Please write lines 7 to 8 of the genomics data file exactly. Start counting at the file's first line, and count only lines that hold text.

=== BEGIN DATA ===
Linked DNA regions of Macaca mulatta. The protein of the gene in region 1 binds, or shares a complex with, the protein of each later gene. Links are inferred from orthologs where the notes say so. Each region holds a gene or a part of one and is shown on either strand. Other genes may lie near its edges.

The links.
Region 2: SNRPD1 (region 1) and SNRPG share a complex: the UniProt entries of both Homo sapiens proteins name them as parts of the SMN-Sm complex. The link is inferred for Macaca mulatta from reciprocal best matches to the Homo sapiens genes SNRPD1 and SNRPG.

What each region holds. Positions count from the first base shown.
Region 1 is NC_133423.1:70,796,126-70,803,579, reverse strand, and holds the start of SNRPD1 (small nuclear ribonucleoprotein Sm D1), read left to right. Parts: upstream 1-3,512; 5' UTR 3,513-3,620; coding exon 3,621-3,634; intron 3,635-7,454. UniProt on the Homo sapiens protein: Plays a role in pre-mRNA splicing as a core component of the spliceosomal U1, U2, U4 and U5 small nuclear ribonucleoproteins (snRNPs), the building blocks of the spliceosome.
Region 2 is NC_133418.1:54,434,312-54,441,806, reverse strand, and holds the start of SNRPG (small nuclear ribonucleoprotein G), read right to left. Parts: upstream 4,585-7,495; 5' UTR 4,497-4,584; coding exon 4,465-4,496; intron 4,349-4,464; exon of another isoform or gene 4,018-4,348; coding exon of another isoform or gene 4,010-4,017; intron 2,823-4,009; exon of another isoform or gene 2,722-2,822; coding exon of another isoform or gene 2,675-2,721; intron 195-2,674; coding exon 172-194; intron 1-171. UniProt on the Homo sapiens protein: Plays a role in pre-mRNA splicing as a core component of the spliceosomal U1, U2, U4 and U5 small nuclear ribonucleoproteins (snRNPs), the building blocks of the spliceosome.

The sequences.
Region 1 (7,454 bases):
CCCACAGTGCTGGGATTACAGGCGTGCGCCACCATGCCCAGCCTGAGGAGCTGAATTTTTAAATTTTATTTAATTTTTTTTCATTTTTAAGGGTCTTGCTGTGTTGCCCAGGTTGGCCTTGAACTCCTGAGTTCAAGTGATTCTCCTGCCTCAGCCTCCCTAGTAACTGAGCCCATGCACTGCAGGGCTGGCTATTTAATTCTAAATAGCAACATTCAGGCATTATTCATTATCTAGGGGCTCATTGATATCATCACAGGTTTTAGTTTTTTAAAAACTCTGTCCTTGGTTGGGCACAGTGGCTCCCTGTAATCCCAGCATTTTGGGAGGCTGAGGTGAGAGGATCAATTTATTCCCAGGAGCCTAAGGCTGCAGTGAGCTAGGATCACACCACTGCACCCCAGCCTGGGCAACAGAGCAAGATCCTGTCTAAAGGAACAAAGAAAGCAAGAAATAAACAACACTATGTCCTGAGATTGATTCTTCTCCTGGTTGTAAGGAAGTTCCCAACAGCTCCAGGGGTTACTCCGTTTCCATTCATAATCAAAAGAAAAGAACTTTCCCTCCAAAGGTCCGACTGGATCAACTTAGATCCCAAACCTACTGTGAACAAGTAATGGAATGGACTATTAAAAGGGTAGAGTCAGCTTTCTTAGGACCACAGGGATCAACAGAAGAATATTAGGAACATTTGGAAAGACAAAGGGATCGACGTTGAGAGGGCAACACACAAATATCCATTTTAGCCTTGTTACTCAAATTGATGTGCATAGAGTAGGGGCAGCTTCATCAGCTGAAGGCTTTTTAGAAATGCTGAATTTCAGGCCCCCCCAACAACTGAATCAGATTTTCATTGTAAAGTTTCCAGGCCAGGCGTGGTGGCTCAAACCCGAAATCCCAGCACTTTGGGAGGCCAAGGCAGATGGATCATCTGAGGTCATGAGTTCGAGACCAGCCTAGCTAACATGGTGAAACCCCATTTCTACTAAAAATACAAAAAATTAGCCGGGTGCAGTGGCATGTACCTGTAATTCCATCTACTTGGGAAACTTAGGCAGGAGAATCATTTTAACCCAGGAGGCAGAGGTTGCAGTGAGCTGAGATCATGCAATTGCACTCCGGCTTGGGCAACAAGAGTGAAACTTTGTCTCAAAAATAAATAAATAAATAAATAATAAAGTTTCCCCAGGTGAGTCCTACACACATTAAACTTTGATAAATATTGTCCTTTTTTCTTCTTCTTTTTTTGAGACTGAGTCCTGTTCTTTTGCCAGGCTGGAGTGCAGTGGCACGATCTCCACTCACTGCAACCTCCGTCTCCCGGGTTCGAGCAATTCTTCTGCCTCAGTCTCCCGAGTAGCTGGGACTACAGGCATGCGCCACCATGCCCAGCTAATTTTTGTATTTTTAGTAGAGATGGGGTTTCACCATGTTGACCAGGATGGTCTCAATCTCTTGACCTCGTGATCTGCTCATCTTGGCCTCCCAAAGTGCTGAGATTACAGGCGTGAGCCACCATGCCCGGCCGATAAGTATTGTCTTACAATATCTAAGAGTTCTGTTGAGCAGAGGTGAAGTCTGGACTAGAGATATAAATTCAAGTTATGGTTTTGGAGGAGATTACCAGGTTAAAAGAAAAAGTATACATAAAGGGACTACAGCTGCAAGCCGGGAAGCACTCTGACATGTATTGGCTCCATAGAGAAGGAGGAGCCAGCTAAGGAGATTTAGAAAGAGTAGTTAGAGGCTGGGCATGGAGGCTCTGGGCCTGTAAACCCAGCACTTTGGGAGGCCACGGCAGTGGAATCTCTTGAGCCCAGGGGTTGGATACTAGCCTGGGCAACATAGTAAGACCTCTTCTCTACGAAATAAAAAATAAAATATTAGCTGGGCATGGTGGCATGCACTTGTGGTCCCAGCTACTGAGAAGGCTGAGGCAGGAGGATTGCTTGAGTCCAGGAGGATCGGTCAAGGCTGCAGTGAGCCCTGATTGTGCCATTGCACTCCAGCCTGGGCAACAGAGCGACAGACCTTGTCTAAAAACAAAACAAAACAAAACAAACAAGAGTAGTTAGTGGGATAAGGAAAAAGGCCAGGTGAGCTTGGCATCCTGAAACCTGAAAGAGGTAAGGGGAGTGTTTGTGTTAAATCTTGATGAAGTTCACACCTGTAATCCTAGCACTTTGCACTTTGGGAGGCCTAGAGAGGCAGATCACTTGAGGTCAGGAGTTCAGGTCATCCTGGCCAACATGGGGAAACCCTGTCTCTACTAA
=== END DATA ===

The sequences.
Region 1 (7,454 bases):